A Beginner's Guide to Local SEO for Small Businesses
You may need help from a Web developer for this next part, but I recommend you use schema local markup and a KML file. The schema local markup provides search engines with more specific information that can help index your site more appropriately (which means the people who see your site will more likely become customers), and the KML file displays geographic data in apps such as Google Earth.
Claim Profiles on Social Media
Get started on social media. Claim profiles on as many platforms as you can to increase your number of free citations.
You'll also want to get active on social media as you ramp up your SEO efforts. Focus your efforts where most of your customers are. For B-to-C businesses, that probably means Facebook and Twitter. For B-to-B businesses, you might be more interested in platforms such as LinkedIn. Research shows that Google values social media signals in its search rankings, so don't pass this up.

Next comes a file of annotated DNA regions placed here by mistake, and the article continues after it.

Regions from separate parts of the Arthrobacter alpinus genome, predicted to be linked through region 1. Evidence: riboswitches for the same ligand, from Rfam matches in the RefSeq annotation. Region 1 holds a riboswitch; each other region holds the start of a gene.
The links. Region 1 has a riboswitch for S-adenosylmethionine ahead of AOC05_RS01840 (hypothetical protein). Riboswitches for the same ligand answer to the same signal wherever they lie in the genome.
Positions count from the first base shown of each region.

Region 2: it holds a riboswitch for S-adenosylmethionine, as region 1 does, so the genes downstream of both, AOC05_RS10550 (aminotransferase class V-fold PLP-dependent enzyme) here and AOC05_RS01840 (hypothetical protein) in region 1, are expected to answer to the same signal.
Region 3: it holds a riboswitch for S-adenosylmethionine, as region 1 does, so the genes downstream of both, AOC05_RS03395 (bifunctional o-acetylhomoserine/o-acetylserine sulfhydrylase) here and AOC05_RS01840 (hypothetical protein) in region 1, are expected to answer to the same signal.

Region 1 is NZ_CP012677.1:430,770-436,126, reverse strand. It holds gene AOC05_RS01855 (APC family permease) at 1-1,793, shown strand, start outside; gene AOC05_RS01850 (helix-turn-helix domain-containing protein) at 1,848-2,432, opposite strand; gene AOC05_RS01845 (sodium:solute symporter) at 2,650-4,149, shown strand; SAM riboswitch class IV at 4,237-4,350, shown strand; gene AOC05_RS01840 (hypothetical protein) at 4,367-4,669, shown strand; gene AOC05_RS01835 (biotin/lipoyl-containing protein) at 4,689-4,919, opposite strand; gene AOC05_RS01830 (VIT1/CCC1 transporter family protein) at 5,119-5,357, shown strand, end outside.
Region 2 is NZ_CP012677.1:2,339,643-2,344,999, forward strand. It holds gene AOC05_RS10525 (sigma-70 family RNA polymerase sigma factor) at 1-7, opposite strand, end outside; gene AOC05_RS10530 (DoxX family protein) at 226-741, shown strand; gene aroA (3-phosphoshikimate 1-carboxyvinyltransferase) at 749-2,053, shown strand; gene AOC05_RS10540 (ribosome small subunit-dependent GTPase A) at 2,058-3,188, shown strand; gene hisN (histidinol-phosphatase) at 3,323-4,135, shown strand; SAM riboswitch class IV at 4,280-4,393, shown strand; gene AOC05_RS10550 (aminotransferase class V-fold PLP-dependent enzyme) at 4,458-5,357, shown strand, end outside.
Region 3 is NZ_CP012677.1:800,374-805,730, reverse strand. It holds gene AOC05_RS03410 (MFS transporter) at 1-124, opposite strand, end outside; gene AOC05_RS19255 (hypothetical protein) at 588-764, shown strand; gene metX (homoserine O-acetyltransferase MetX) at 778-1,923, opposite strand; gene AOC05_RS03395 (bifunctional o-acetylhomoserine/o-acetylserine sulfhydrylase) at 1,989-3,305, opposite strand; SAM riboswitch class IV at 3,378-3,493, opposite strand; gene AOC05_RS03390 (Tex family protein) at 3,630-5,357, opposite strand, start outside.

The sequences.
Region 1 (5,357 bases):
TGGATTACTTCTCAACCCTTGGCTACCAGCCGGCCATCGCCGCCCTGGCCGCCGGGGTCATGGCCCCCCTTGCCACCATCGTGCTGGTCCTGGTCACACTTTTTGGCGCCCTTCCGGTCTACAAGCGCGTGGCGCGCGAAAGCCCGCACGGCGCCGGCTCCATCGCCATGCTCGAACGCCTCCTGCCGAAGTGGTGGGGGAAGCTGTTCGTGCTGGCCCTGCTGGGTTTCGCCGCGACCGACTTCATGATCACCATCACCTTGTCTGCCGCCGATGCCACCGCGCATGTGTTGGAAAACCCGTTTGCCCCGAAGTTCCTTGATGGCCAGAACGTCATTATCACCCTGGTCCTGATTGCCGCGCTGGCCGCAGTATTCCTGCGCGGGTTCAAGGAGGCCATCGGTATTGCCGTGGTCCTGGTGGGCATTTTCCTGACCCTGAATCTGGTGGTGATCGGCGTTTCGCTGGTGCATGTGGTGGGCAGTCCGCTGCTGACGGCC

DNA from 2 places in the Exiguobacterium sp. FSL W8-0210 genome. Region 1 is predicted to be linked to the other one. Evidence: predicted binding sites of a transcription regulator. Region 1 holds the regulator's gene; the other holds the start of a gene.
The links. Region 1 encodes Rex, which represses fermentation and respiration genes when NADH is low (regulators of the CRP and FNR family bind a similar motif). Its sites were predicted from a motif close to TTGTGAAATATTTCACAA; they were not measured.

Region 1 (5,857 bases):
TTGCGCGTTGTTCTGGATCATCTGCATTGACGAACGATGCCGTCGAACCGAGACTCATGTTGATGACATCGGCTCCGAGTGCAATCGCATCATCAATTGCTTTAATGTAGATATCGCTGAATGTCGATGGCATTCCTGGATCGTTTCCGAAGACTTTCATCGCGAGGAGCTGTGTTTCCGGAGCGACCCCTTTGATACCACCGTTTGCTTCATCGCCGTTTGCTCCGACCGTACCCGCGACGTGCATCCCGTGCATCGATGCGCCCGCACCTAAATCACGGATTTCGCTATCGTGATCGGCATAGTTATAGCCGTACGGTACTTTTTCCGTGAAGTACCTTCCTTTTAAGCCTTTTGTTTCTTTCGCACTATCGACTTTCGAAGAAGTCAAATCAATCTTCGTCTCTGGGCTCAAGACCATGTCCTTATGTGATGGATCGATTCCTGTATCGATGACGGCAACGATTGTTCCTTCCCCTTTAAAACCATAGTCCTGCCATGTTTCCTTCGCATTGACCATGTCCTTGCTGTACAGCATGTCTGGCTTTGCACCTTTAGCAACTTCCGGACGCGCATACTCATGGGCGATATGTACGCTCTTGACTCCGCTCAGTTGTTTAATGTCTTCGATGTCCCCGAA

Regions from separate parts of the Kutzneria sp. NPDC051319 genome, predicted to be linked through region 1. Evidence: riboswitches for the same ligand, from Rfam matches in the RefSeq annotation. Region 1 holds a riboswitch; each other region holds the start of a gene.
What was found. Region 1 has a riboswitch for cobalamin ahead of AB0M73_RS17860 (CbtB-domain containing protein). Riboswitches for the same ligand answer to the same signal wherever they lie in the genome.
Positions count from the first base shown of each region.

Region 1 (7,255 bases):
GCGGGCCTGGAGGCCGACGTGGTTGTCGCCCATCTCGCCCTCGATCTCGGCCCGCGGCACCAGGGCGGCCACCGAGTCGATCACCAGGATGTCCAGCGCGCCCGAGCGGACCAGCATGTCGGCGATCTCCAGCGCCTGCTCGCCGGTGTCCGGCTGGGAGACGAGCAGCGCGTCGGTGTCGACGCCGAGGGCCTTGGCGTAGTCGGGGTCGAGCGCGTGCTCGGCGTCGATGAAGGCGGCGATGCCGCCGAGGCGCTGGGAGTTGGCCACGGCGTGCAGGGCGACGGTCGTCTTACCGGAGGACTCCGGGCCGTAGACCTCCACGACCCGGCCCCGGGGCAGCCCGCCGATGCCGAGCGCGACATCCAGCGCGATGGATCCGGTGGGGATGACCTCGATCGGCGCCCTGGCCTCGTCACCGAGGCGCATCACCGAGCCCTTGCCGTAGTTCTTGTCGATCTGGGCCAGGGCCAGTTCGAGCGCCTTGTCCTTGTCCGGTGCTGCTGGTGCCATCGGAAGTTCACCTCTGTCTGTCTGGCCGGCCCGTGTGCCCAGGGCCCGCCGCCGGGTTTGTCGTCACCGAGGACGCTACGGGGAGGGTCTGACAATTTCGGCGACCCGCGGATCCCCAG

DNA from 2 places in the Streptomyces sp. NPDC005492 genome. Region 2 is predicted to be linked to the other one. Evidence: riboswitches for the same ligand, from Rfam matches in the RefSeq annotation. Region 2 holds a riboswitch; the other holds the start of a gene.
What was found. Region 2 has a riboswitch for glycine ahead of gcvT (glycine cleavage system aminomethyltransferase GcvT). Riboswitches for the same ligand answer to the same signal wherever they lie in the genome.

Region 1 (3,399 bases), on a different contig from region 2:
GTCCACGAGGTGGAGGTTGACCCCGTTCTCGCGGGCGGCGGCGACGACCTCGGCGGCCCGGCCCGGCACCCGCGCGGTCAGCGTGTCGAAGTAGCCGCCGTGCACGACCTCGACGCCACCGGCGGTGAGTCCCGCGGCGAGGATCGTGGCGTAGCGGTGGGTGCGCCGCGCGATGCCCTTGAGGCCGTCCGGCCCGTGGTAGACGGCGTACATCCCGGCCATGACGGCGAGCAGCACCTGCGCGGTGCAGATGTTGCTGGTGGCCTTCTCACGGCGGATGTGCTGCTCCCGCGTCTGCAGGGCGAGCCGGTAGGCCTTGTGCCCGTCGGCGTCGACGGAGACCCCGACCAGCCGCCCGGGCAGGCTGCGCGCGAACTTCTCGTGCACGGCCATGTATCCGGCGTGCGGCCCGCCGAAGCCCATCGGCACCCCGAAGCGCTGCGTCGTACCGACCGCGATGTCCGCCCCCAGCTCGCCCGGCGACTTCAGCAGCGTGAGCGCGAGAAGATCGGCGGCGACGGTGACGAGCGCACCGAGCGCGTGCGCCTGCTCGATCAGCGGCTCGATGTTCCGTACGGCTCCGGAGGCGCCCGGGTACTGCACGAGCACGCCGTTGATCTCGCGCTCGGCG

Start a Blog
Engage your prospective customers with a blog. Write about local issues involving your neighborhood, your city and your state. Write about new products or offer helpful advice. And be sure to include citations on each blog page. Share your blog on social media; it's a great way to reach new customers and expand your citation network.
If you want customers to walk through your doors, then make local SEO a top priority.
While hiring an SEO expert can jumpstart the process, most of the above steps can be handled without outside help. Just remember that improving your local SEO is a process. Don't be discouraged if you don't see immediate results. Keep at it, though, and your efforts will pay off.
Want more local SEO tips? Click here to get a copy of our Ultimate Local SEO Checklist.
Phil is Founder and COO of Main Street ROI. Phil leads the company’s operations and is primary creator of Main Street ROI’s marketing training programs. He is an expert in search engine marketing, website analytics, and sales funnel optimization. Phil’s marketing thought leadership has been published on Forbes.com, Inc.com, MSN.com, and many other major business media outlets.
Phil earned his Master of Engineering Management degree from Thayer School of Engineering and Tuck School of Business and his Bachelor of Arts and Bachelor of Engineering degrees from Dartmouth College. While attending Dartmouth, Phil started every game on the varsity football team as the defensive safety.